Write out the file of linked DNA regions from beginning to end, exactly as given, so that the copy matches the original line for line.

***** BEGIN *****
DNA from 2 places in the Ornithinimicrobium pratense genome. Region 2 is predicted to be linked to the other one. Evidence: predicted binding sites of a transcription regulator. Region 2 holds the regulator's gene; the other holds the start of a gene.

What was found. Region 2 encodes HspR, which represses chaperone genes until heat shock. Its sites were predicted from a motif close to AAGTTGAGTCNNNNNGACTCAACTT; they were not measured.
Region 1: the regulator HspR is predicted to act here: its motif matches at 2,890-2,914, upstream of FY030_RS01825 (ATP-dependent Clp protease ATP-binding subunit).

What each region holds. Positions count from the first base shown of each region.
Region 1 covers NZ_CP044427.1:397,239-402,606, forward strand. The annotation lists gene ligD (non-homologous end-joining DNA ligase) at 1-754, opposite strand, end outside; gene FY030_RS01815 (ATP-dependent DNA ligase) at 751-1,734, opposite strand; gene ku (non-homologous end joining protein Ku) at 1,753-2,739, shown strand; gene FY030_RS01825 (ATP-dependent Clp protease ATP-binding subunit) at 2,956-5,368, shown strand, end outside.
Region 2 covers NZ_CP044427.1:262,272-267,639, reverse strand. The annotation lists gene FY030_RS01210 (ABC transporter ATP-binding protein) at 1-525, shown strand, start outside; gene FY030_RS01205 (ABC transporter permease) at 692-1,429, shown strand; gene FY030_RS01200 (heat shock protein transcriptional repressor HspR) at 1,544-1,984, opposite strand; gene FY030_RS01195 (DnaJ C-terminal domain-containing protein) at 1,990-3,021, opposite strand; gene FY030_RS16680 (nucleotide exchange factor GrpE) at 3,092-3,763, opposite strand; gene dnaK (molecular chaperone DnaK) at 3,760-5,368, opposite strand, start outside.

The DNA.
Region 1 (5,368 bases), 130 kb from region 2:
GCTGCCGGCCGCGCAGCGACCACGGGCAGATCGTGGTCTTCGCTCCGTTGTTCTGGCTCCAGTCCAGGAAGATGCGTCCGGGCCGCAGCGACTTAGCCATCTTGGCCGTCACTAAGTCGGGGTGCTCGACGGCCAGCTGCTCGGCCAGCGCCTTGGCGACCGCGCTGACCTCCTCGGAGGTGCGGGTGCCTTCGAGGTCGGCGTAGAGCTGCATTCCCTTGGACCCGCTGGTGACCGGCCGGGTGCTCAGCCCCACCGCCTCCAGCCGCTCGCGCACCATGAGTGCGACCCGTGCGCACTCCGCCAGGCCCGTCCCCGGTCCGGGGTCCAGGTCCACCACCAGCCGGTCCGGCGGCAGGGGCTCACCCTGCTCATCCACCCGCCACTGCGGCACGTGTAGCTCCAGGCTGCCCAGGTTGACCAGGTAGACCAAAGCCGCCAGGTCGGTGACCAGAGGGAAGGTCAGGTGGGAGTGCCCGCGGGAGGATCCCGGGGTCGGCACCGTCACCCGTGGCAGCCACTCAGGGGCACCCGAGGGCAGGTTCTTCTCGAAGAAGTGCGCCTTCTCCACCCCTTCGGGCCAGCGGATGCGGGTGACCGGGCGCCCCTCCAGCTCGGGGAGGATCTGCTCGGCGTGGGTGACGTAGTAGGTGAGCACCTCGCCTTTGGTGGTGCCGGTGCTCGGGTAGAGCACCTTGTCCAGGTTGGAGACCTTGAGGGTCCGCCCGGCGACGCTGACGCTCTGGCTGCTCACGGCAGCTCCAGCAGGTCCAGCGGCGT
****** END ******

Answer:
DNA from 2 places in the Ornithinimicrobium pratense genome. Region 2 is predicted to be linked to the other one. Evidence: predicted binding sites of a transcription regulator. Region 2 holds the regulator's gene; the other holds the start of a gene.

What was found. Region 2 encodes HspR, which represses chaperone genes until heat shock. Its sites were predicted from a motif close to AAGTTGAGTCNNNNNGACTCAACTT; they were not measured.
Region 1: the regulator HspR is predicted to act here: its motif matches at 2,890-2,914, upstream of FY030_RS01825 (ATP-dependent Clp protease ATP-binding subunit).

What each region holds. Positions count from the first base shown of each region.
Region 1 covers NZ_CP044427.1:397,239-402,606, forward strand. The annotation lists gene ligD (non-homologous end-joining DNA ligase) at 1-754, opposite strand, end outside; gene FY030_RS01815 (ATP-dependent DNA ligase) at 751-1,734, opposite strand; gene ku (non-homologous end joining protein Ku) at 1,753-2,739, shown strand; gene FY030_RS01825 (ATP-dependent Clp protease ATP-binding subunit) at 2,956-5,368, shown strand, end outside.
Region 2 covers NZ_CP044427.1:262,272-267,639, reverse strand. The annotation lists gene FY030_RS01210 (ABC transporter ATP-binding protein) at 1-525, shown strand, start outside; gene FY030_RS01205 (ABC transporter permease) at 692-1,429, shown strand; gene FY030_RS01200 (heat shock protein transcriptional repressor HspR) at 1,544-1,984, opposite strand; gene FY030_RS01195 (DnaJ C-terminal domain-containing protein) at 1,990-3,021, opposite strand; gene FY030_RS16680 (nucleotide exchange factor GrpE) at 3,092-3,763, opposite strand; gene dnaK (molecular chaperone DnaK) at 3,760-5,368, opposite strand, start outside.

The DNA.
Region 1 (5,368 bases), 130 kb from region 2:
GCTGCCGGCCGCGCAGCGACCACGGGCAGATCGTGGTCTTCGCTCCGTTGTTCTGGCTCCAGTCCAGGAAGATGCGTCCGGGCCGCAGCGACTTAGCCATCTTGGCCGTCACTAAGTCGGGGTGCTCGACGGCCAGCTGCTCGGCCAGCGCCTTGGCGACCGCGCTGACCTCCTCGGAGGTGCGGGTGCCTTCGAGGTCGGCGTAGAGCTGCATTCCCTTGGACCCGCTGGTGACCGGCCGGGTGCTCAGCCCCACCGCCTCCAGCCGCTCGCGCACCATGAGTGCGACCCGTGCGCACTCCGCCAGGCCCGTCCCCGGTCCGGGGTCCAGGTCCACCACCAGCCGGTCCGGCGGCAGGGGCTCACCCTGCTCATCCACCCGCCACTGCGGCACGTGTAGCTCCAGGCTGCCCAGGTTGACCAGGTAGACCAAAGCCGCCAGGTCGGTGACCAGAGGGAAGGTCAGGTGGGAGTGCCCGCGGGAGGATCCCGGGGTCGGCACCGTCACCCGTGGCAGCCACTCAGGGGCACCCGAGGGCAGGTTCTTCTCGAAGAAGTGCGCCTTCTCCACCCCTTCGGGCCAGCGGATGCGGGTGACCGGGCGCCCCTCCAGCTCGGGGAGGATCTGCTCGGCGTGGGTGACGTAGTAGGTGAGCACCTCGCCTTTGGTGGTGCCGGTGCTCGGGTAGAGCACCTTGTCCAGGTTGGAGACCTTGAGGGTCCGCCCGGCGACGCTGACGCTCTGGCTGCTCACGGCAGCTCCAGCAGGTCCAGCGGCGT